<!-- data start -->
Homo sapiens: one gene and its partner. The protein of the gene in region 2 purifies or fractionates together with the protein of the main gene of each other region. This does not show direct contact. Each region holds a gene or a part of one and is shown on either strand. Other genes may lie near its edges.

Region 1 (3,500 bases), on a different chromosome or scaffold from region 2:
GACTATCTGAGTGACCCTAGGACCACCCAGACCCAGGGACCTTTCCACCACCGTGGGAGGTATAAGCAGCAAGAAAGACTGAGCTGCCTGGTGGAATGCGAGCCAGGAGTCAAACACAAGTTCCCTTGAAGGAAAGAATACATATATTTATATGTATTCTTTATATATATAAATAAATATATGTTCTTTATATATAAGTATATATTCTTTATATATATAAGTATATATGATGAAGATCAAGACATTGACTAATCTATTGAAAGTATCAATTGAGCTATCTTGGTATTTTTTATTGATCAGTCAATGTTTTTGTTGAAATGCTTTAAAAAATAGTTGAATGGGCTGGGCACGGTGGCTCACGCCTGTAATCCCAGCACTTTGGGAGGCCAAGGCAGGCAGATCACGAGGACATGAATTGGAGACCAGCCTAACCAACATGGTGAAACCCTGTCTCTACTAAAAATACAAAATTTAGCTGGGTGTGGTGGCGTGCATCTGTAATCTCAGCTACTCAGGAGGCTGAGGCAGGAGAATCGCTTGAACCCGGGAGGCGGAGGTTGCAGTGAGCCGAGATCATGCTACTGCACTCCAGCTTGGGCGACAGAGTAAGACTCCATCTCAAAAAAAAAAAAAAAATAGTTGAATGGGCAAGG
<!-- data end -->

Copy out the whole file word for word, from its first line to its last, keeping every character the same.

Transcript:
Homo sapiens: one gene and its partner. The protein of the gene in region 2 purifies or fractionates together with the protein of the main gene of each other region. This does not show direct contact. Each region holds a gene or a part of one and is shown on either strand. Other genes may lie near its edges.

Region 1 (3,500 bases), on a different chromosome or scaffold from region 2:
GACTATCTGAGTGACCCTAGGACCACCCAGACCCAGGGACCTTTCCACCACCGTGGGAGGTATAAGCAGCAAGAAAGACTGAGCTGCCTGGTGGAATGCGAGCCAGGAGTCAAACACAAGTTCCCTTGAAGGAAAGAATACATATATTTATATGTATTCTTTATATATATAAATAAATATATGTTCTTTATATATAAGTATATATTCTTTATATATATAAGTATATATGATGAAGATCAAGACATTGACTAATCTATTGAAAGTATCAATTGAGCTATCTTGGTATTTTTTATTGATCAGTCAATGTTTTTGTTGAAATGCTTTAAAAAATAGTTGAATGGGCTGGGCACGGTGGCTCACGCCTGTAATCCCAGCACTTTGGGAGGCCAAGGCAGGCAGATCACGAGGACATGAATTGGAGACCAGCCTAACCAACATGGTGAAACCCTGTCTCTACTAAAAATACAAAATTTAGCTGGGTGTGGTGGCGTGCATCTGTAATCTCAGCTACTCAGGAGGCTGAGGCAGGAGAATCGCTTGAACCCGGGAGGCGGAGGTTGCAGTGAGCCGAGATCATGCTACTGCACTCCAGCTTGGGCGACAGAGTAAGACTCCATCTCAAAAAAAAAAAAAAAATAGTTGAATGGGCAAGG